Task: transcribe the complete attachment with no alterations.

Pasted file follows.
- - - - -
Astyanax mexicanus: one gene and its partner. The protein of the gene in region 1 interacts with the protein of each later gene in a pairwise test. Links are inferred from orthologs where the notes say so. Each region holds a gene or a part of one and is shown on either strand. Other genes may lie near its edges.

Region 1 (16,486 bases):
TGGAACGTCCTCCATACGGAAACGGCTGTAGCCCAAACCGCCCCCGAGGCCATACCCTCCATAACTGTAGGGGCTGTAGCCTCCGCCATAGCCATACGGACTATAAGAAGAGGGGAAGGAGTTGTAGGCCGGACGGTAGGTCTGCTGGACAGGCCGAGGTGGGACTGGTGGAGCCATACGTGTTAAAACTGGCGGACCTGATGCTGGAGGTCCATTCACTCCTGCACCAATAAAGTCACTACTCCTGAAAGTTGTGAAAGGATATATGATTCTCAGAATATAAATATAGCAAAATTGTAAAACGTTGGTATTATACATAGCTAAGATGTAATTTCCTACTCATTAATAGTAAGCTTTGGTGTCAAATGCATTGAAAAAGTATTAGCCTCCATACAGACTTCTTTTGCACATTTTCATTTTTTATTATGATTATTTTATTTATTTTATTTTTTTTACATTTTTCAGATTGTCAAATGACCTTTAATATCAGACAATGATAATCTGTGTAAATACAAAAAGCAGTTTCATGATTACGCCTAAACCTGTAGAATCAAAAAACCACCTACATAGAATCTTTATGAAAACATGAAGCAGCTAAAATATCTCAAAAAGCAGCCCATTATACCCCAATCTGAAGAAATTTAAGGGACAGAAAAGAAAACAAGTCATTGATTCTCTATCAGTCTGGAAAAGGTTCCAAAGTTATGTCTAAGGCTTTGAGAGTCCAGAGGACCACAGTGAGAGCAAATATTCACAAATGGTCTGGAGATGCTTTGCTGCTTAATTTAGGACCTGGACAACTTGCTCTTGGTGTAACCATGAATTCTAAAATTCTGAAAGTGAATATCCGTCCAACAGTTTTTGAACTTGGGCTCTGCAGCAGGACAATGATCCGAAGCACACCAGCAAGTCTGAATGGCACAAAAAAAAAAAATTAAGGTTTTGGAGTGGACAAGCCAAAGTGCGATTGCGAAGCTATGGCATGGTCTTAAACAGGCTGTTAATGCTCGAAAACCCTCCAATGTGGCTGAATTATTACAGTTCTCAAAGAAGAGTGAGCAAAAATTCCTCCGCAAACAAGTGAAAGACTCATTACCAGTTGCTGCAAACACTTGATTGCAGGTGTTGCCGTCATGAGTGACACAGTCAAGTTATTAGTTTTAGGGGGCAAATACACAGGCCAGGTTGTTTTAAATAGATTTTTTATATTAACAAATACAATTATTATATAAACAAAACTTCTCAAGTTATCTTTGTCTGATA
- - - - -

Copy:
Astyanax mexicanus: one gene and its partner. The protein of the gene in region 1 interacts with the protein of each later gene in a pairwise test. Links are inferred from orthologs where the notes say so. Each region holds a gene or a part of one and is shown on either strand. Other genes may lie near its edges.

Region 1 (16,486 bases):
TGGAACGTCCTCCATACGGAAACGGCTGTAGCCCAAACCGCCCCCGAGGCCATACCCTCCATAACTGTAGGGGCTGTAGCCTCCGCCATAGCCATACGGACTATAAGAAGAGGGGAAGGAGTTGTAGGCCGGACGGTAGGTCTGCTGGACAGGCCGAGGTGGGACTGGTGGAGCCATACGTGTTAAAACTGGCGGACCTGATGCTGGAGGTCCATTCACTCCTGCACCAATAAAGTCACTACTCCTGAAAGTTGTGAAAGGATATATGATTCTCAGAATATAAATATAGCAAAATTGTAAAACGTTGGTATTATACATAGCTAAGATGTAATTTCCTACTCATTAATAGTAAGCTTTGGTGTCAAATGCATTGAAAAAGTATTAGCCTCCATACAGACTTCTTTTGCACATTTTCATTTTTTATTATGATTATTTTATTTATTTTATTTTTTTTACATTTTTCAGATTGTCAAATGACCTTTAATATCAGACAATGATAATCTGTGTAAATACAAAAAGCAGTTTCATGATTACGCCTAAACCTGTAGAATCAAAAAACCACCTACATAGAATCTTTATGAAAACATGAAGCAGCTAAAATATCTCAAAAAGCAGCCCATTATACCCCAATCTGAAGAAATTTAAGGGACAGAAAAGAAAACAAGTCATTGATTCTCTATCAGTCTGGAAAAGGTTCCAAAGTTATGTCTAAGGCTTTGAGAGTCCAGAGGACCACAGTGAGAGCAAATATTCACAAATGGTCTGGAGATGCTTTGCTGCTTAATTTAGGACCTGGACAACTTGCTCTTGGTGTAACCATGAATTCTAAAATTCTGAAAGTGAATATCCGTCCAACAGTTTTTGAACTTGGGCTCTGCAGCAGGACAATGATCCGAAGCACACCAGCAAGTCTGAATGGCACAAAAAAAAAAAATTAAGGTTTTGGAGTGGACAAGCCAAAGTGCGATTGCGAAGCTATGGCATGGTCTTAAACAGGCTGTTAATGCTCGAAAACCCTCCAATGTGGCTGAATTATTACAGTTCTCAAAGAAGAGTGAGCAAAAATTCCTCCGCAAACAAGTGAAAGACTCATTACCAGTTGCTGCAAACACTTGATTGCAGGTGTTGCCGTCATGAGTGACACAGTCAAGTTATTAGTTTTAGGGGGCAAATACACAGGCCAGGTTGTTTTAAATAGATTTTTTATATTAACAAATACAATTATTATATAAACAAAACTTCTCAAGTTATCTTTGTCTGATA